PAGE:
Aging is a primary risk factor for the development of obesity and diabetes mellitus and is accompanied by impaired brown adipocyte formation. Deprivation of thermogenic capacity may contribute to an obesity-prone phenotype of aged individuals. To determine whether the age-related decline of brown adipogenesis is due to a cell-autonomous dysfunction of brown adipogenic cells, we isolated stem cells from brown adipose tissue of mice aged 2.5 or 25 months for characterization. While lipid accumulation capacity was unchanged, expression of brown adipocyte markers, such as Uncoupling protein-1 (Ucp1), were significantly reduced in aged cells after differentiation, suggesting that a cell-intrinsic defect is responsible for impaired brown adipogenesis during aging. We subsequently generated immortalized single stem cell clones from both age groups, which displayed a similar age-related defect. Transcriptomes generated from a total of 126 clones show that brown fat-derived stem cells from old mice more closely resemble stem cells isolated from white adipose tissue. Among the genetic pathways significantly altered in aged stem cells are changes to extracellular matrix function as well as cell-intrinsic pathways. Importantly, aged stem cells are characterized by an age-dependent induction of cellular senescence with increased expression of cell cycle inhibitors p16, p21 and p53. To further test the link between senescence and reduced brown adipogenic potential, we isolated brown adipogenic stem cells from a mouse model with conditional inactivation of p53. Confirming our hypothesis, p53-deficient stem cells displayed a marked increase in Ucp1-expression upon differentiation when compared to wild type stem cells. These data taken together suggest that aging of brown adipogenic stem cells may contribute to loss of brown adipocytes and that inhibition of cell cycle blockage may restore their ability to undergo full brown adipogenic differentiation.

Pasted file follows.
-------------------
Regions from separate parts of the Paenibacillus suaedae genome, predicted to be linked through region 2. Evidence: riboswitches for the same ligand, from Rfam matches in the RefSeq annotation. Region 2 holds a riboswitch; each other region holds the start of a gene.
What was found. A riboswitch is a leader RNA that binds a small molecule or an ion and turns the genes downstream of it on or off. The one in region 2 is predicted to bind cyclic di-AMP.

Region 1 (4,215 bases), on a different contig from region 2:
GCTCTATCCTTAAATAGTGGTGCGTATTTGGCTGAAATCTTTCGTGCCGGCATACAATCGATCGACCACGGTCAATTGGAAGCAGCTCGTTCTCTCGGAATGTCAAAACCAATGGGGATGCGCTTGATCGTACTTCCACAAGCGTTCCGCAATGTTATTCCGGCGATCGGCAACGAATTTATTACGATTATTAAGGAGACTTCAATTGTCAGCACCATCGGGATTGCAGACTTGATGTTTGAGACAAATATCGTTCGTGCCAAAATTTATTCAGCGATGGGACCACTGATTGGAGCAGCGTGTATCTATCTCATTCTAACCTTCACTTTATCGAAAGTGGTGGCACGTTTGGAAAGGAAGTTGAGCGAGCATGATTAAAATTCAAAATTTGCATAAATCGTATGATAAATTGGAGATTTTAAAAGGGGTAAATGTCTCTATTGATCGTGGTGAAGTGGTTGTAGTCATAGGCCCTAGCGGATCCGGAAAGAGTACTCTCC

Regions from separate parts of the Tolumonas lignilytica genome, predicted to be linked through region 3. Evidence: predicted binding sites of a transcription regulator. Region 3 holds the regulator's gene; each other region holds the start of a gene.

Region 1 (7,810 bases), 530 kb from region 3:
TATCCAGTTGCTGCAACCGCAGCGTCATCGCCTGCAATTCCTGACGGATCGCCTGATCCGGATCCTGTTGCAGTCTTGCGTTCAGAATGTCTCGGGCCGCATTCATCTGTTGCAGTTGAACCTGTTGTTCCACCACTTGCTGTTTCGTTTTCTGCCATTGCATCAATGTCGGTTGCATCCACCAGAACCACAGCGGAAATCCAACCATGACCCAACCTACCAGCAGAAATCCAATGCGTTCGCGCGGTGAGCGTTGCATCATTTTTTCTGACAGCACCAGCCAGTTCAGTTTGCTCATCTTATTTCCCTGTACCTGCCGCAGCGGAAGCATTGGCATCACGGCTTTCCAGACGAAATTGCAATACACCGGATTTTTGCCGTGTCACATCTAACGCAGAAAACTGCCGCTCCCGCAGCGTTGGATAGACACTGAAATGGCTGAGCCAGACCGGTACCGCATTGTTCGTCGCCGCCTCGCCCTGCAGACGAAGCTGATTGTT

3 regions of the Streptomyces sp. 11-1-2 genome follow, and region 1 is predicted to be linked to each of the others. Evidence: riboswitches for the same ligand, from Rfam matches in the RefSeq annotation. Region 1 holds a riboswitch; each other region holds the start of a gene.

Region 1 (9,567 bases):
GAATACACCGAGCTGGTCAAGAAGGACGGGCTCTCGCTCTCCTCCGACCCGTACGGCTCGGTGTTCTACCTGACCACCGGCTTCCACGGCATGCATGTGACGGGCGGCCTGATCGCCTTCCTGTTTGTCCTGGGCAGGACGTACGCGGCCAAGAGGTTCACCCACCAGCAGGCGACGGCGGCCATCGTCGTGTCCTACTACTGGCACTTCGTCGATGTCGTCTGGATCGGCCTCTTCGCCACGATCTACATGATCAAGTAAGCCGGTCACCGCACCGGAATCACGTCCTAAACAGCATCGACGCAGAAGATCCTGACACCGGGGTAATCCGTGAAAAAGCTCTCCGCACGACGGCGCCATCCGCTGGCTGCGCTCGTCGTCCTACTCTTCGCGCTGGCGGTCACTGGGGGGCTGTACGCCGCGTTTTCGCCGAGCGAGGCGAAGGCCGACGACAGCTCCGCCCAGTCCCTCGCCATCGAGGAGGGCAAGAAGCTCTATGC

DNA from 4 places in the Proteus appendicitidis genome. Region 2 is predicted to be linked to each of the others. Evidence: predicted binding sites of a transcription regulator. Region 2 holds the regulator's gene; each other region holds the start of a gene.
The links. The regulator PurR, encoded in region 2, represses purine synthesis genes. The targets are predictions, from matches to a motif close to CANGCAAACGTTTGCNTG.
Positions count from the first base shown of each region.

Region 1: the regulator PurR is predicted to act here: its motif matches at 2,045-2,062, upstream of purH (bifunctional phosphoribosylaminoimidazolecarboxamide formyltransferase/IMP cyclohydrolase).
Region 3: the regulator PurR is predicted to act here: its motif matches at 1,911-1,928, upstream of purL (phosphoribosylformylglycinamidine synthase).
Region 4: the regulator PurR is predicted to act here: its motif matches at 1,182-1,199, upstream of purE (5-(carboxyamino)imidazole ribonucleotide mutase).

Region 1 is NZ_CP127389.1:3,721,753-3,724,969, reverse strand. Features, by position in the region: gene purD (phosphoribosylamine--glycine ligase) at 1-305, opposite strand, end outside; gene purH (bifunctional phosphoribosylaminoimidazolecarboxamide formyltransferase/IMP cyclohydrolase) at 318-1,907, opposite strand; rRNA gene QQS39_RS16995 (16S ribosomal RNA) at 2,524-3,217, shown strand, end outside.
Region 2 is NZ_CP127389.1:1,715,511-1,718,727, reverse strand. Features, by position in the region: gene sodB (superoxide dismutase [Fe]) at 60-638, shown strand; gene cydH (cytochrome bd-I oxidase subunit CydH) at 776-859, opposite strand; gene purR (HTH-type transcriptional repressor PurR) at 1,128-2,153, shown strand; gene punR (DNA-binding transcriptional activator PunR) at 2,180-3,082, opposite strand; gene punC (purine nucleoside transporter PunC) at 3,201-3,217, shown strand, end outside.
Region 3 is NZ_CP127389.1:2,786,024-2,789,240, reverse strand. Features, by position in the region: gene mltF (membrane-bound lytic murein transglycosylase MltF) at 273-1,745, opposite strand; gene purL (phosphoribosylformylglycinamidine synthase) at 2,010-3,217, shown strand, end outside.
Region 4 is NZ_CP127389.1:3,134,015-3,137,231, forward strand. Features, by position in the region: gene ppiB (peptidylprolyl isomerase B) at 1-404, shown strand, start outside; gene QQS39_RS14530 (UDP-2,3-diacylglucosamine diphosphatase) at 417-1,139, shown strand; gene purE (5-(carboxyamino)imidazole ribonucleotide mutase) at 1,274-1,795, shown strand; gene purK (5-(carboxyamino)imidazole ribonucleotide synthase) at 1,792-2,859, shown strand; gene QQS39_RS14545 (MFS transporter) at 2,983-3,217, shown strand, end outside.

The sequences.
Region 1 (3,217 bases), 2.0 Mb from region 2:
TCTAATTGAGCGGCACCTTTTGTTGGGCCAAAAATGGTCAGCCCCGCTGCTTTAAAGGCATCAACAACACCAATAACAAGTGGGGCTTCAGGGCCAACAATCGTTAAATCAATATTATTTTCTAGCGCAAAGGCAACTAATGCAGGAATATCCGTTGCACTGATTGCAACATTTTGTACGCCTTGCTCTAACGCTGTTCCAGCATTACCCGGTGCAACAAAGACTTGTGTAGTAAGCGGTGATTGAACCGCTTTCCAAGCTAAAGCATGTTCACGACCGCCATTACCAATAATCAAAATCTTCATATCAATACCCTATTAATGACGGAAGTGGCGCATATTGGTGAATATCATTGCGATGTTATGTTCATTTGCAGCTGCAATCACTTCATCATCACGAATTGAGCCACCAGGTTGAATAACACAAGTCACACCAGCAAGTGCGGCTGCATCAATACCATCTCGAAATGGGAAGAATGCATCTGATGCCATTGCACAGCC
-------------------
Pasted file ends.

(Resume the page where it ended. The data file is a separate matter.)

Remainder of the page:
A. Graja: None. S. Gohlke: None. L. Saraiva: None. T.J. Schulz: None.
German Center for Diabetes Research; German Research Foundation